Next Generation of African Artists
You may have heard of the Victor Pinchuk Foundation in Ukraine? Google it if you haven't. In short it was founded in 2006 by a wealthy businessman, Victor Pinchuk. He loves collecting art and can afford to. He has founded one of the biggest centres for contemporary art in Eastern Europe. South African artists have created work there - Candice Breitz's series at the Joburg Art Fair last year was made during her time there. Like all important art centres they are interested in expression from the continent. The best way to get their attention, other than the usual ways of promoting your art via art fairs, is to enter The Future Generation Art Prize. They describe it as "a worldwide contemporary art prize created to discover, recognise and give long-term support to a future generation of artists." You can read more about it here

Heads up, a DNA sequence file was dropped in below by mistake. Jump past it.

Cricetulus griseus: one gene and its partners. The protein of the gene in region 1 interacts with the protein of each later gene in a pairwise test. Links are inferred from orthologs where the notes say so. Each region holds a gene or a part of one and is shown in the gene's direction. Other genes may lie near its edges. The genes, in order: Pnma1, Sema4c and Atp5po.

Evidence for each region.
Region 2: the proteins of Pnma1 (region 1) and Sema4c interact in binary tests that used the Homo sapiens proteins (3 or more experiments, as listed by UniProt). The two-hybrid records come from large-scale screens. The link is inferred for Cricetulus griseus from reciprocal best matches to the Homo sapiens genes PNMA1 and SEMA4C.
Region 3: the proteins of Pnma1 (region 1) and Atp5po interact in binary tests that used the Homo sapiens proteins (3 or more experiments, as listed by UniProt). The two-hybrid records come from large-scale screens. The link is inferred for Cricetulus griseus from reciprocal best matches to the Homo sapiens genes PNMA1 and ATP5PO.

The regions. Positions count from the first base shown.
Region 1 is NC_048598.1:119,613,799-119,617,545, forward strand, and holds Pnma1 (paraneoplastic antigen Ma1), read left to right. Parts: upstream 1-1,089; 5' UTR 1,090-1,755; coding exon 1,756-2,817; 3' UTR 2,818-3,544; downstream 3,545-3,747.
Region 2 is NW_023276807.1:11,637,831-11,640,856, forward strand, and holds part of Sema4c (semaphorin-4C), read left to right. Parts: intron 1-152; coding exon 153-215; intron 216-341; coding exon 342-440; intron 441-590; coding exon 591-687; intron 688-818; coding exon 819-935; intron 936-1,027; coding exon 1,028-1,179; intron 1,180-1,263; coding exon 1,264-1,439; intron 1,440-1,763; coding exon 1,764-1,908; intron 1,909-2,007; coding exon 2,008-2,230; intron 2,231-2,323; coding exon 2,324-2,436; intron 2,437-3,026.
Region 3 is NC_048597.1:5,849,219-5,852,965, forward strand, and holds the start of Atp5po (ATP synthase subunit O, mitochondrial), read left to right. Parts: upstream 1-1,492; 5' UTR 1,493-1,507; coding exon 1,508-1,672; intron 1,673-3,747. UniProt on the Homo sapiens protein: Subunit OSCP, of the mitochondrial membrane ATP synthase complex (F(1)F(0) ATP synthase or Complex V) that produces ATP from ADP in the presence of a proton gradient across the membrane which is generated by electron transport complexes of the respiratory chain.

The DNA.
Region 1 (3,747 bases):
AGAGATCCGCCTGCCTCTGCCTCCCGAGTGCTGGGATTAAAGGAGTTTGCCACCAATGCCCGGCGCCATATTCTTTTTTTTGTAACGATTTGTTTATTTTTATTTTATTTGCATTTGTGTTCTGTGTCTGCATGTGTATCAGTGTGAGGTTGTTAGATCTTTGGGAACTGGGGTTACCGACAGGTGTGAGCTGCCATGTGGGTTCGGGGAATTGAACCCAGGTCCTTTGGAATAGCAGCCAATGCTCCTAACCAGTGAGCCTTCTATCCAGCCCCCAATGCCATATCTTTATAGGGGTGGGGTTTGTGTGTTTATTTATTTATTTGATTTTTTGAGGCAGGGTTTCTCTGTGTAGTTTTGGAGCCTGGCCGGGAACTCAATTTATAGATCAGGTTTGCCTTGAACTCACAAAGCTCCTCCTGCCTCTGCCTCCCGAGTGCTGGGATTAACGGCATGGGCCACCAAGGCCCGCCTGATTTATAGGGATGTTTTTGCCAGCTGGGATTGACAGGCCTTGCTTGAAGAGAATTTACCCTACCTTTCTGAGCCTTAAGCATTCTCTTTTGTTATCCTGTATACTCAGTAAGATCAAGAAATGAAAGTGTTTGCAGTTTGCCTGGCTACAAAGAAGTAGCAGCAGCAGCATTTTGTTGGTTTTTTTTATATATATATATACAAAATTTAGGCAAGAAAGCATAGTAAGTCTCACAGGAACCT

Nicholas Hlobo was shortlisted for the award in 2010 - in the year that Cinthia Marcelle from Brazil won. Kudzanai Chiurai made the shortlist in 2014 in the year that Nástio Mosquito from Angola won. Short listed artists's work is exhibited at the prestigious centre and then at the Venice Biennale, though of course, winning is a preferable outcome with the prize being US$ 100,000, which "is split between $60,000 in cash and $40,000 investment in the production of a new work." Five Special Prize winners get their hands on US$ 20,000 (R270 000,00). Of course, it is not about the money, but the prestige, exposure to the international art world and the chance to realise exciting new work. SO ENTER. If you are 35 or under that is.
Why am I interested? I've been appointed a social media ambassador of the awards. This means I'm trying to let young artists know about the award and encourage them enter. African contemporary art is so hot right now. It's time for another winner from the continent.